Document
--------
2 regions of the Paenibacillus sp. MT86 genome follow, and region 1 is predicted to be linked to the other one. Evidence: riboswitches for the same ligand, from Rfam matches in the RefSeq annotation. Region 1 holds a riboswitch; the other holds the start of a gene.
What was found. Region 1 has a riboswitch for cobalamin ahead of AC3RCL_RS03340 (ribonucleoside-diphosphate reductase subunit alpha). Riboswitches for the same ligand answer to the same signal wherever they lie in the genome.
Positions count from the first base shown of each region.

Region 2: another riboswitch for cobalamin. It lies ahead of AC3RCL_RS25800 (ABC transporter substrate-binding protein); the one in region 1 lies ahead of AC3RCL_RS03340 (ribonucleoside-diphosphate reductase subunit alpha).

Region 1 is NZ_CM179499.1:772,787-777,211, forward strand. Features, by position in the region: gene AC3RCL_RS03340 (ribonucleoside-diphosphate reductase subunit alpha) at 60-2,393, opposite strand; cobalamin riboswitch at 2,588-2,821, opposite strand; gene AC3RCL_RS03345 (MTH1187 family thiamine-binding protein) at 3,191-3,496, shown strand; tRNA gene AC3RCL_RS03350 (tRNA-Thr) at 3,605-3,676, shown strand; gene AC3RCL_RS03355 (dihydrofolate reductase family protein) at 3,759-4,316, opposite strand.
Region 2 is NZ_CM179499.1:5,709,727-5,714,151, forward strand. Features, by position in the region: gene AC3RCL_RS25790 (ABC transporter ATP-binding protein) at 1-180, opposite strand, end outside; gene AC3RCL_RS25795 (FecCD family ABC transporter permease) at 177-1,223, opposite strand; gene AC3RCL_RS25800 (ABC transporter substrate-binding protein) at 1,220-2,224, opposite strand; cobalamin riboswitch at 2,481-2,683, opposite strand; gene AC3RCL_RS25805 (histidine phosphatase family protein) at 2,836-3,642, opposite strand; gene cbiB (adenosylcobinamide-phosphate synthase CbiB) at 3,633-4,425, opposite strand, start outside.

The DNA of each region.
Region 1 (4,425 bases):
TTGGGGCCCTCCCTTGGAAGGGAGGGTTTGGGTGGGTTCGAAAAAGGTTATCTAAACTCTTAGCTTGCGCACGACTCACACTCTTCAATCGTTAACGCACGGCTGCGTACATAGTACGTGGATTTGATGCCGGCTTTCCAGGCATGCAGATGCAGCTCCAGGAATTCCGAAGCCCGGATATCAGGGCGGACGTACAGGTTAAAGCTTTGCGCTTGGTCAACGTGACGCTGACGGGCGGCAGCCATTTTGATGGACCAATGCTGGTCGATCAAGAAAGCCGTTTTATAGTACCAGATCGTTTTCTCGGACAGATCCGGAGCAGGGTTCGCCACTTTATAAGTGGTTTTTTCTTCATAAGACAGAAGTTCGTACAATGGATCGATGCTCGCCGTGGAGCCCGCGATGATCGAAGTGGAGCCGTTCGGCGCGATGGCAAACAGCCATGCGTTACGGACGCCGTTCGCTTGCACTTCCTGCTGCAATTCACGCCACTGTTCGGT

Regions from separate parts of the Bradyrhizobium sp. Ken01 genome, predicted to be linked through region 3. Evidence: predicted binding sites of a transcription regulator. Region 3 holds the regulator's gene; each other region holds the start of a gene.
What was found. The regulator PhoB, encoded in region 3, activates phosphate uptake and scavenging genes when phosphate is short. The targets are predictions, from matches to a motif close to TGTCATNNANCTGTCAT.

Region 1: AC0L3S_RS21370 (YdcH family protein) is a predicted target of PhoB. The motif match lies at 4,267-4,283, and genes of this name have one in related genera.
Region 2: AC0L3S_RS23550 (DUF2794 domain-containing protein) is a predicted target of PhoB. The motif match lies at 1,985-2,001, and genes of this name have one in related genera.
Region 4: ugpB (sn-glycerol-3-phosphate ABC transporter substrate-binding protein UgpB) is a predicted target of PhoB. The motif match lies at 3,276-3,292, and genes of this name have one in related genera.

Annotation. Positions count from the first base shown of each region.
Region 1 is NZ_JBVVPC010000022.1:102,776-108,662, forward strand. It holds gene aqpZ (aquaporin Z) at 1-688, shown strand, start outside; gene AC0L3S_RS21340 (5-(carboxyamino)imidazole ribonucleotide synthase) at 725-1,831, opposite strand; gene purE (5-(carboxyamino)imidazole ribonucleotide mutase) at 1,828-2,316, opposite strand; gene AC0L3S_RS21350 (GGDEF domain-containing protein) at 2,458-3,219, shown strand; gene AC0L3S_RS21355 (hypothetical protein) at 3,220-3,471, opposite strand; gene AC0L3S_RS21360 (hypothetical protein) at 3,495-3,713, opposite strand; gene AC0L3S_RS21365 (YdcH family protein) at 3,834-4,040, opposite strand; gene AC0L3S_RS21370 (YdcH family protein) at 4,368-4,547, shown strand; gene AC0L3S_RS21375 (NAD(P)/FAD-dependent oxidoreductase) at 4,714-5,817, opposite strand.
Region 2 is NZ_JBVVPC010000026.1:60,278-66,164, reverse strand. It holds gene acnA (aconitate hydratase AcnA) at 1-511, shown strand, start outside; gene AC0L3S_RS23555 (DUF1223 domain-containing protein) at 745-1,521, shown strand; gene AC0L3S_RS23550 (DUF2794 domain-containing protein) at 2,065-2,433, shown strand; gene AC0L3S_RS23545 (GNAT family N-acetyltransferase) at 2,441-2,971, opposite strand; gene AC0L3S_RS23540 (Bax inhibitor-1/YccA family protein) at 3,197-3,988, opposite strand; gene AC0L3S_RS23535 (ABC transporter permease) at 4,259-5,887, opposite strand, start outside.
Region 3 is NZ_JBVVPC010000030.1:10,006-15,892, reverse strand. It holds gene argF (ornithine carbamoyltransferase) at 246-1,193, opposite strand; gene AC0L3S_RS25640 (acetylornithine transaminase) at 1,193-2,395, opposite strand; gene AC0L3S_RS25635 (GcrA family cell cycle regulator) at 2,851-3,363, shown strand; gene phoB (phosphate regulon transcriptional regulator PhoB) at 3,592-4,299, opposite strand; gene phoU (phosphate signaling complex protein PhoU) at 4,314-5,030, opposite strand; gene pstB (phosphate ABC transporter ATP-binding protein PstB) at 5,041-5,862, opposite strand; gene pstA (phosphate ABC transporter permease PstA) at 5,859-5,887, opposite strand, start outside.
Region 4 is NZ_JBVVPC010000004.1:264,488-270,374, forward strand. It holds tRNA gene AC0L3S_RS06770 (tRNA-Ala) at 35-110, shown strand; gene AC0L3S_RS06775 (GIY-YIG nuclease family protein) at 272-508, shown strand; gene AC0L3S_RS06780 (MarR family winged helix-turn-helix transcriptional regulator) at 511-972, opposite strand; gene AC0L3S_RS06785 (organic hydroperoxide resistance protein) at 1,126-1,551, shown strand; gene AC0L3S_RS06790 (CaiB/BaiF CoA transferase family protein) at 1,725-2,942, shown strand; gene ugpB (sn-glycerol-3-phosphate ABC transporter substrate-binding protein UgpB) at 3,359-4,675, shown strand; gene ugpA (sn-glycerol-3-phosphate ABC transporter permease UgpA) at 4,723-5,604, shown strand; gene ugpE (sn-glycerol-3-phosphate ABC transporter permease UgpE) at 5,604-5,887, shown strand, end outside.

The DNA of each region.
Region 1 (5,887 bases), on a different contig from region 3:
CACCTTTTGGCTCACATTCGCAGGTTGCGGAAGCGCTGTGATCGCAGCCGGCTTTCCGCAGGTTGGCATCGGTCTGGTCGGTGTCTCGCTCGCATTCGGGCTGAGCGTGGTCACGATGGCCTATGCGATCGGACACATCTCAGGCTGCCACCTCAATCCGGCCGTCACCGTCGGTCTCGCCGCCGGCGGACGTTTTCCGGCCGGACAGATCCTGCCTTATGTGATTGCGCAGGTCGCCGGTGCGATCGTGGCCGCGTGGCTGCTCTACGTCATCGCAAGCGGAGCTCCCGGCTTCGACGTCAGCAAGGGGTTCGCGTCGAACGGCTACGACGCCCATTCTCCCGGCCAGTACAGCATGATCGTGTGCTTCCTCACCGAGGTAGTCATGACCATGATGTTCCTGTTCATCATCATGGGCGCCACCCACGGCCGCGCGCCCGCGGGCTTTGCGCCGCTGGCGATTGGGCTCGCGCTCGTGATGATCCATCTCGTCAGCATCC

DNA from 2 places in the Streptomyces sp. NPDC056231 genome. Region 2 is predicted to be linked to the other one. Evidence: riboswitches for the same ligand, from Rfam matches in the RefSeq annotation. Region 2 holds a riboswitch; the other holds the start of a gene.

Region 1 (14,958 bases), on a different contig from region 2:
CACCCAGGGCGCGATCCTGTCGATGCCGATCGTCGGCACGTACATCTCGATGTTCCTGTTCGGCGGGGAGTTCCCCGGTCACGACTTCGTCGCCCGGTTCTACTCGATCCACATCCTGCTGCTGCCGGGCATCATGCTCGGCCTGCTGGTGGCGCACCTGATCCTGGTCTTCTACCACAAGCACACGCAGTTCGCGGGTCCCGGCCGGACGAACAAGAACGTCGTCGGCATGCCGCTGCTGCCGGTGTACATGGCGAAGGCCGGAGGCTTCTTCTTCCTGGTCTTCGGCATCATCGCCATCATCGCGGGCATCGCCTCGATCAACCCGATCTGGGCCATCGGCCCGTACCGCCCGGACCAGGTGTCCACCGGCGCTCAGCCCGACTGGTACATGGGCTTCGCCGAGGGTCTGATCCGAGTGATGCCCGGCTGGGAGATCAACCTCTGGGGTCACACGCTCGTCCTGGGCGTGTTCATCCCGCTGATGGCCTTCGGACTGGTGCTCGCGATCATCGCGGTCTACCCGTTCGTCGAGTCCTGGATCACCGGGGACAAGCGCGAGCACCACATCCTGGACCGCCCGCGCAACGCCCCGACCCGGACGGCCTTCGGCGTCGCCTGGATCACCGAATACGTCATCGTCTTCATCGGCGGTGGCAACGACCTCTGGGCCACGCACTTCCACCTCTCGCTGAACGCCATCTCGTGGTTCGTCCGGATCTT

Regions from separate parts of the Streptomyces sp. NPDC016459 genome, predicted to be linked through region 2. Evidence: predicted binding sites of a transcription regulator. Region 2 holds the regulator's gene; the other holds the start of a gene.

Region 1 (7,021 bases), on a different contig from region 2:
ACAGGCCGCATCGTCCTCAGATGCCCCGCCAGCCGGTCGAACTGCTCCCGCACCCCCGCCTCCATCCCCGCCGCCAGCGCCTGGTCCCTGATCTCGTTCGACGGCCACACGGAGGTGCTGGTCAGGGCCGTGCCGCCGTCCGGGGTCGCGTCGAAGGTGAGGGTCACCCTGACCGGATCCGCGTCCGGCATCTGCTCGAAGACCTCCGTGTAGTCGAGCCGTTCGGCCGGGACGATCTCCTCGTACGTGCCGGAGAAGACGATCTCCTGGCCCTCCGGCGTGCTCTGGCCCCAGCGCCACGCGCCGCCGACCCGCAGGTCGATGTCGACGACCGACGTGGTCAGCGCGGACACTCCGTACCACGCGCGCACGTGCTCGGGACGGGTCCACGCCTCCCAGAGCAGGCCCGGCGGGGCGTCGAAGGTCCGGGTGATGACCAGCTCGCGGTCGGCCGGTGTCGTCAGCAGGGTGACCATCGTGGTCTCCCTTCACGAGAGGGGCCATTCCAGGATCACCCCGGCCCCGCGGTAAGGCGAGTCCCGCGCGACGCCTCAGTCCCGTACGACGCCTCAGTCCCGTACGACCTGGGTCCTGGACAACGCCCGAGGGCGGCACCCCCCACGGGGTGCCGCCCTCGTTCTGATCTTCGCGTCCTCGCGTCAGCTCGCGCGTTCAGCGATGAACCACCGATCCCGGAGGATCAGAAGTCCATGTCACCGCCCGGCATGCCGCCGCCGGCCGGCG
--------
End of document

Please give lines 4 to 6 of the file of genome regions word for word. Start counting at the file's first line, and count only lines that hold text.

Region 2: another riboswitch for cobalamin. It lies ahead of AC3RCL_RS25800 (ABC transporter substrate-binding protein); the one in region 1 lies ahead of AC3RCL_RS03340 (ribonucleoside-diphosphate reductase subunit alpha).

Region 1 is NZ_CM179499.1:772,787-777,211, forward strand. Features, by position in the region: gene AC3RCL_RS03340 (ribonucleoside-diphosphate reductase subunit alpha) at 60-2,393, opposite strand; cobalamin riboswitch at 2,588-2,821, opposite strand; gene AC3RCL_RS03345 (MTH1187 family thiamine-binding protein) at 3,191-3,496, shown strand; tRNA gene AC3RCL_RS03350 (tRNA-Thr) at 3,605-3,676, shown strand; gene AC3RCL_RS03355 (dihydrofolate reductase family protein) at 3,759-4,316, opposite strand.
Region 2 is NZ_CM179499.1:5,709,727-5,714,151, forward strand. Features, by position in the region: gene AC3RCL_RS25790 (ABC transporter ATP-binding protein) at 1-180, opposite strand, end outside; gene AC3RCL_RS25795 (FecCD family ABC transporter permease) at 177-1,223, opposite strand; gene AC3RCL_RS25800 (ABC transporter substrate-binding protein) at 1,220-2,224, opposite strand; cobalamin riboswitch at 2,481-2,683, opposite strand; gene AC3RCL_RS25805 (histidine phosphatase family protein) at 2,836-3,642, opposite strand; gene cbiB (adenosylcobinamide-phosphate synthase CbiB) at 3,633-4,425, opposite strand, start outside.